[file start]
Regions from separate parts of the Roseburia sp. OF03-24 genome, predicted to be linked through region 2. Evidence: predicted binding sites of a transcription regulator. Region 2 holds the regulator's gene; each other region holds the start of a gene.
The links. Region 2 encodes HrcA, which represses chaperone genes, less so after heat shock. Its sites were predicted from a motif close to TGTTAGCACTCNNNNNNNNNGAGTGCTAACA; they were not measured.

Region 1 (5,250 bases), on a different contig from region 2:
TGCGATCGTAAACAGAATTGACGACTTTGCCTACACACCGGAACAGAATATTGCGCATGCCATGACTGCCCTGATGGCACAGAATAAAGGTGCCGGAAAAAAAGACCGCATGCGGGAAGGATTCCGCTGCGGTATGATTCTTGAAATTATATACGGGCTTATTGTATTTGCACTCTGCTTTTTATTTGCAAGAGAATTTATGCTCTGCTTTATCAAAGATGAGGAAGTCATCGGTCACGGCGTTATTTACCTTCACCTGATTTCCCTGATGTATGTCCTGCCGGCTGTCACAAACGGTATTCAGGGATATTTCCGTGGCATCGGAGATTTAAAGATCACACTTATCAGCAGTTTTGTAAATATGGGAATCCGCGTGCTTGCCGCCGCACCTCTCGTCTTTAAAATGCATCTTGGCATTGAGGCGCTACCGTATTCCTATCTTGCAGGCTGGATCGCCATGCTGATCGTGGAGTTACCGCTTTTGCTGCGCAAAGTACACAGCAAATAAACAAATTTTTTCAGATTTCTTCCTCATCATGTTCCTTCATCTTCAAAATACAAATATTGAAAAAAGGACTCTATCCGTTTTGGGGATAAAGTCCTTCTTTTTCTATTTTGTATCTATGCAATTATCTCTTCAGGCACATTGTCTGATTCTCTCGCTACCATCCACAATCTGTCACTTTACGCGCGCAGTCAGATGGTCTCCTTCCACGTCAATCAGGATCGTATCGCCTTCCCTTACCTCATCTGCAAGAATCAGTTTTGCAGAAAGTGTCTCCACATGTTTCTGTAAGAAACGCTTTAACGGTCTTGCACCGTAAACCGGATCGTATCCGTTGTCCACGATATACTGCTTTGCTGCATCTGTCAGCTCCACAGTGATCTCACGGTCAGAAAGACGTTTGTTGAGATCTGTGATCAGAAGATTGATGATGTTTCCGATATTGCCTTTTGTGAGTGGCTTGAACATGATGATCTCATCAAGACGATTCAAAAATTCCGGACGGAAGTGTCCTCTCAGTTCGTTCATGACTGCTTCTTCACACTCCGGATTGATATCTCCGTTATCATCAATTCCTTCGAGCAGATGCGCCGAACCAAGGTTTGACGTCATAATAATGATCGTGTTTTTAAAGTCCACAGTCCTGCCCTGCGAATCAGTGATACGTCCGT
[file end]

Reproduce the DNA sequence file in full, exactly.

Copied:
Regions from separate parts of the Roseburia sp. OF03-24 genome, predicted to be linked through region 2. Evidence: predicted binding sites of a transcription regulator. Region 2 holds the regulator's gene; each other region holds the start of a gene.
The links. Region 2 encodes HrcA, which represses chaperone genes, less so after heat shock. Its sites were predicted from a motif close to TGTTAGCACTCNNNNNNNNNGAGTGCTAACA; they were not measured.

Region 1 (5,250 bases), on a different contig from region 2:
TGCGATCGTAAACAGAATTGACGACTTTGCCTACACACCGGAACAGAATATTGCGCATGCCATGACTGCCCTGATGGCACAGAATAAAGGTGCCGGAAAAAAAGACCGCATGCGGGAAGGATTCCGCTGCGGTATGATTCTTGAAATTATATACGGGCTTATTGTATTTGCACTCTGCTTTTTATTTGCAAGAGAATTTATGCTCTGCTTTATCAAAGATGAGGAAGTCATCGGTCACGGCGTTATTTACCTTCACCTGATTTCCCTGATGTATGTCCTGCCGGCTGTCACAAACGGTATTCAGGGATATTTCCGTGGCATCGGAGATTTAAAGATCACACTTATCAGCAGTTTTGTAAATATGGGAATCCGCGTGCTTGCCGCCGCACCTCTCGTCTTTAAAATGCATCTTGGCATTGAGGCGCTACCGTATTCCTATCTTGCAGGCTGGATCGCCATGCTGATCGTGGAGTTACCGCTTTTGCTGCGCAAAGTACACAGCAAATAAACAAATTTTTTCAGATTTCTTCCTCATCATGTTCCTTCATCTTCAAAATACAAATATTGAAAAAAGGACTCTATCCGTTTTGGGGATAAAGTCCTTCTTTTTCTATTTTGTATCTATGCAATTATCTCTTCAGGCACATTGTCTGATTCTCTCGCTACCATCCACAATCTGTCACTTTACGCGCGCAGTCAGATGGTCTCCTTCCACGTCAATCAGGATCGTATCGCCTTCCCTTACCTCATCTGCAAGAATCAGTTTTGCAGAAAGTGTCTCCACATGTTTCTGTAAGAAACGCTTTAACGGTCTTGCACCGTAAACCGGATCGTATCCGTTGTCCACGATATACTGCTTTGCTGCATCTGTCAGCTCCACAGTGATCTCACGGTCAGAAAGACGTTTGTTGAGATCTGTGATCAGAAGATTGATGATGTTTCCGATATTGCCTTTTGTGAGTGGCTTGAACATGATGATCTCATCAAGACGATTCAAAAATTCCGGACGGAAGTGTCCTCTCAGTTCGTTCATGACTGCTTCTTCACACTCCGGATTGATATCTCCGTTATCATCAATTCCTTCGAGCAGATGCGCCGAACCAAGGTTTGACGTCATAATAATGATCGTGTTTTTAAAGTCCACAGTCCTGCCCTGCGAATCAGTGATACGTCCGT